In the early Seventies, after the establishment of the United Arab Emirates as a State, the government set welfare programs for its new citizens – at that time mostly Bedouins – to make the population sedentary and establish the new modern State. People’s needs had to adapt to a new lifestyle and the result of the urbanization plan had various turns; among them the creation or idealization of a new identity. Foreigner experts set rules and gave shape to the Emirati Sha‘bī houses, a modern yet somehow traditional housing model, that were built on the government’s expense and were given to the population. Since then, the Country has seen enormous changes, with a constant increase of expats workers that completely transformed demographics. The fast-growing economy rushed construction development, resulting in tall buildings and neutral spaces, based on the assumption that these solutions would ideally accommodate people flooding to the country, no matter their culture and background, nor the local identity. But the pandemic caused by Covid-19 increased the discrepancy between people’s needs and the actual available space. A survey about the perception of the house space during the pandemic was used to collect feedback and experiences from a large group of people of diverse nationalities, and interviews with professionals were conducted. Similarities and differences were highlighted and results offered interesting findings, especially about how houses that were built with the traditional house space as a reference were more effective than the modern kind of apartments. This essay proposes an analysis of housing typologies, from the traditional Sha‘bī houses until the contemporary living units, identifying the characteristics of each model and reflecting on their performances in the Covid-19 pandemic period, while pondering on the implications for people’s identities, their mental and physical wellbeing, and the country’s development.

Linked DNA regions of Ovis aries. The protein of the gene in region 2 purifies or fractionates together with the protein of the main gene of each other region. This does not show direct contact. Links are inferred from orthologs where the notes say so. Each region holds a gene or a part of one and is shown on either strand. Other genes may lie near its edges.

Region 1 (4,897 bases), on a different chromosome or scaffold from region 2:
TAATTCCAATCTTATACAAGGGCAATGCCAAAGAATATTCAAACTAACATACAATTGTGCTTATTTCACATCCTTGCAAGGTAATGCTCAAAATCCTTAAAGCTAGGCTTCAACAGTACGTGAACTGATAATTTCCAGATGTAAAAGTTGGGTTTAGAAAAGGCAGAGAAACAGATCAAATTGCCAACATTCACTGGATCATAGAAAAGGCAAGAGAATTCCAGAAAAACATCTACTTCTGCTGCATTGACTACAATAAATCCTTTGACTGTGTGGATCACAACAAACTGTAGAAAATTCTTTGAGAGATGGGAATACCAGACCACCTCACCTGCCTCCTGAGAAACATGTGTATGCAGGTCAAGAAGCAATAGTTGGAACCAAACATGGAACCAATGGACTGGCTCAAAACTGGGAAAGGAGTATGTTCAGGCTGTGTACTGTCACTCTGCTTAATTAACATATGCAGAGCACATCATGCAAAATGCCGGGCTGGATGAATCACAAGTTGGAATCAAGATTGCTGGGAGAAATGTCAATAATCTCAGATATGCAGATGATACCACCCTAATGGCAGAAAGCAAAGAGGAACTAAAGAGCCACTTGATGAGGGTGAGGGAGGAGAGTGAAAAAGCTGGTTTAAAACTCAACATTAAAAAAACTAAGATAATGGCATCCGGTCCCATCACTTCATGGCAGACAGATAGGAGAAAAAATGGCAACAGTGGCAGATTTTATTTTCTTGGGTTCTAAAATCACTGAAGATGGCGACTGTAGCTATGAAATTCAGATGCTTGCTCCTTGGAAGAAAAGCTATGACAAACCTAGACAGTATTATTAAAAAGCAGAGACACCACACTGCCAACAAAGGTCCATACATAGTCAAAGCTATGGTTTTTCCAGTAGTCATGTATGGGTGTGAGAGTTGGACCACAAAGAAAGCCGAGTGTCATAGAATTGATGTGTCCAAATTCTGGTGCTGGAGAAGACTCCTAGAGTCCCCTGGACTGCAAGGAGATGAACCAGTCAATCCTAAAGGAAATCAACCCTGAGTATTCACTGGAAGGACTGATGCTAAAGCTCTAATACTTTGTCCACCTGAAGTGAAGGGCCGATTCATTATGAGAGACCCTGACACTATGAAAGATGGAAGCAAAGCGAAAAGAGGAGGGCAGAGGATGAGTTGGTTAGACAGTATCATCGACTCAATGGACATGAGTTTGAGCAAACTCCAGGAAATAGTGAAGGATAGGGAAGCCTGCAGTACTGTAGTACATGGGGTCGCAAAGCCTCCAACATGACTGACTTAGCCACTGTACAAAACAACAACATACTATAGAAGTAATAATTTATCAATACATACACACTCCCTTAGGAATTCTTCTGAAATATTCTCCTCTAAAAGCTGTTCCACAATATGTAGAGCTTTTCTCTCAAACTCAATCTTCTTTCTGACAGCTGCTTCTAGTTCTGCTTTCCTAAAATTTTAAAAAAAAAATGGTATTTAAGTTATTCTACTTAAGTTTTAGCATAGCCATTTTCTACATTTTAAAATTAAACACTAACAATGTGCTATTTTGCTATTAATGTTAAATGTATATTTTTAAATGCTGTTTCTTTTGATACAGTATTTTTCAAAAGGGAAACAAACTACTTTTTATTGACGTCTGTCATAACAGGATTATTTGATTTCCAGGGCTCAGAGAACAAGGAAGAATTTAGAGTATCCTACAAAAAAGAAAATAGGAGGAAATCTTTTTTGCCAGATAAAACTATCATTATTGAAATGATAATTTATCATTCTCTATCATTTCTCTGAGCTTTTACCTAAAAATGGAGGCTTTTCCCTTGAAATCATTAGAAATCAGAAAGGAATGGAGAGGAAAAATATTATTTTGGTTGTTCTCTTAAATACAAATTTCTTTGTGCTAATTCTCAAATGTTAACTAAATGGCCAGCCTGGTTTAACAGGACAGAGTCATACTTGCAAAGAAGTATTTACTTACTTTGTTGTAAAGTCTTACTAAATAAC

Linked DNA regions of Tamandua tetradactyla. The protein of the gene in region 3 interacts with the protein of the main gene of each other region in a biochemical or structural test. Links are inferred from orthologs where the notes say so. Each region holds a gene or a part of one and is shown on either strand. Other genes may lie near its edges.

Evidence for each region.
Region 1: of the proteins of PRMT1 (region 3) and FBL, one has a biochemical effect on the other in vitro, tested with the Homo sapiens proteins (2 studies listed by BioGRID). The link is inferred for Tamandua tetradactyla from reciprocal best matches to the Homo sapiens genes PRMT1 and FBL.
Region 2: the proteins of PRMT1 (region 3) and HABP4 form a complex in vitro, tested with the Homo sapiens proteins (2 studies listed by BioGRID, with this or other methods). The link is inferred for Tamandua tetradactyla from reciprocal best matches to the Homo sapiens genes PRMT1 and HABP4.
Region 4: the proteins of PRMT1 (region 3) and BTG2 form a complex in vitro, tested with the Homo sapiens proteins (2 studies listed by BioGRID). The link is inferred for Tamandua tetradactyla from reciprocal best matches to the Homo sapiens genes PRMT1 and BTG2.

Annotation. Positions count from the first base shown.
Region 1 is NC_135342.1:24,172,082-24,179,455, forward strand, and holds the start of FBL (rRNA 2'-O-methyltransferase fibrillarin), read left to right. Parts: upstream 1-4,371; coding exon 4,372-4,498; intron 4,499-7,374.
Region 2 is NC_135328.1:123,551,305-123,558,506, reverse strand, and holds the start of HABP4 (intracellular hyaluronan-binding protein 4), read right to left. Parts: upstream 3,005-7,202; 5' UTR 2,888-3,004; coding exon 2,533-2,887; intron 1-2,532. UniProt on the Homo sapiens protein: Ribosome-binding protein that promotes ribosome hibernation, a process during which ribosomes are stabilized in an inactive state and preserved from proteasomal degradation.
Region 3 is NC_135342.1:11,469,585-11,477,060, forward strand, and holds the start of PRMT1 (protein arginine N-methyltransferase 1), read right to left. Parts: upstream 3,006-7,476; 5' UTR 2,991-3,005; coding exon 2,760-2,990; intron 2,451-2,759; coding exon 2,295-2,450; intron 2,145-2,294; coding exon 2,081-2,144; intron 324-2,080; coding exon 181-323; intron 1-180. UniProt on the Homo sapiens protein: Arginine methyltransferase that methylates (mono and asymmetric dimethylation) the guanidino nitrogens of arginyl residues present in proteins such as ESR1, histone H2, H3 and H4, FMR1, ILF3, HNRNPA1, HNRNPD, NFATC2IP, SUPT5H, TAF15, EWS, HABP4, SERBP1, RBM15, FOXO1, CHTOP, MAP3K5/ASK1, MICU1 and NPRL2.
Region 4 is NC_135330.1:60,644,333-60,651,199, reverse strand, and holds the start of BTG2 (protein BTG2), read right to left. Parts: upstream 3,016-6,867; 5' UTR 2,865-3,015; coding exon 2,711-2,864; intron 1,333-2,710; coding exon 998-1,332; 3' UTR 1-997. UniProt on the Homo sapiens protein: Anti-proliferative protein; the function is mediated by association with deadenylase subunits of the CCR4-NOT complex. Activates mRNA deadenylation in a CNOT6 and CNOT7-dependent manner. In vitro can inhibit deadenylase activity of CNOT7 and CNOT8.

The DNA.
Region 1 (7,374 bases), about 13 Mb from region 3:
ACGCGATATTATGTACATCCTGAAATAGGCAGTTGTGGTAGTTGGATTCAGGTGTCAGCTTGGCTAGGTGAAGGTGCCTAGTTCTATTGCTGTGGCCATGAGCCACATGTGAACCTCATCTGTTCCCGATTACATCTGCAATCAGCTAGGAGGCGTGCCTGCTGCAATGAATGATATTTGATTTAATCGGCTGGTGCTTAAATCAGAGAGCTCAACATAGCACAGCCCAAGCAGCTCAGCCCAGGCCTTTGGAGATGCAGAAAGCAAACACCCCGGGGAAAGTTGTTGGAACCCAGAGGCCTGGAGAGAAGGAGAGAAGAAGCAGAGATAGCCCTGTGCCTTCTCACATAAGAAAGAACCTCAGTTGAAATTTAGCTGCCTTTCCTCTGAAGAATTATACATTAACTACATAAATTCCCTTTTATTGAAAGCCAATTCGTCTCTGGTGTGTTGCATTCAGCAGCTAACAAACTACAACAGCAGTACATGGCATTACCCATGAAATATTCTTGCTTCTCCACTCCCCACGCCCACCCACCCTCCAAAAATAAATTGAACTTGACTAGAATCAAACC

Emanuela Corti – Researcher, product designer and educator. After the Master Degree in Furniture and Textile Design from Milan’s Polytechnic Emanuela had experiences in China and in the United Arab Emirates, where she is based since more than a decade. She is currently teaching at Ajman University in the College of Architecture, Art & Design. Her research expertise encourages the exploration at the intersection of design and fashion with a strong interest related to inclusive and social design, and smart fabrics. She believes in a user-centered approach and sees design as a problem-solving process that has the power to improve lives through innovation. In 2012 she co-founded Caravan, a platform of dialogue across professionals with different expertise, a design collective with a multidisciplinary approach that suggested an alternative point of view to the contemporary public and domestic environment. Blending digital-fabrication and artisanal expertise caravan’s projects aim at creating awareness of heritage to face contemporary challenges. In 2017 Emanuela co-founded Witsense, a startup dedicated to sensible innovation. The project received international recognition and European funding. Witsense designs and manufactures sensible innovative products and services with high technological content such as sensory objects and tools, design elements aiming at life’s improvement that promote social inclusion. Dr Irene Pasina – Born in Italy, she has a PhD in Interior Architecture and Exhibition Design and an MS in Interior Design, both achieved at Politecnico di Milano. After years of teaching at Politecnico di Milano, in 2017 she moves to Saudi Arabia, as an Assistant Professor in interior design at Prince Sultan University in Riyadh, where she starts to investigate a topic that reflects the specific context of the Interior design discipline in Saudi Arabia, Women in Interior Design in Saudi Arabia. It focuses on the role of young women in the field of Interiors and it is presented in international conferences and publications. In 2020 she moves to Ajman University in UAE, as an Assistant professor in Interior Design at the College of Art Architecture and Design. She maintains an interest in the topic of women in interior design, and she starts to consider the similarities and the differences of the different environments she has experienced. She is now the founder and Principal Investigator of the research group “Interior stories, Interior Voices. Women in Design in the MENA region” that aims to investigate the role of Women in Interior Design in the contemporary world across different countries in the Middle East.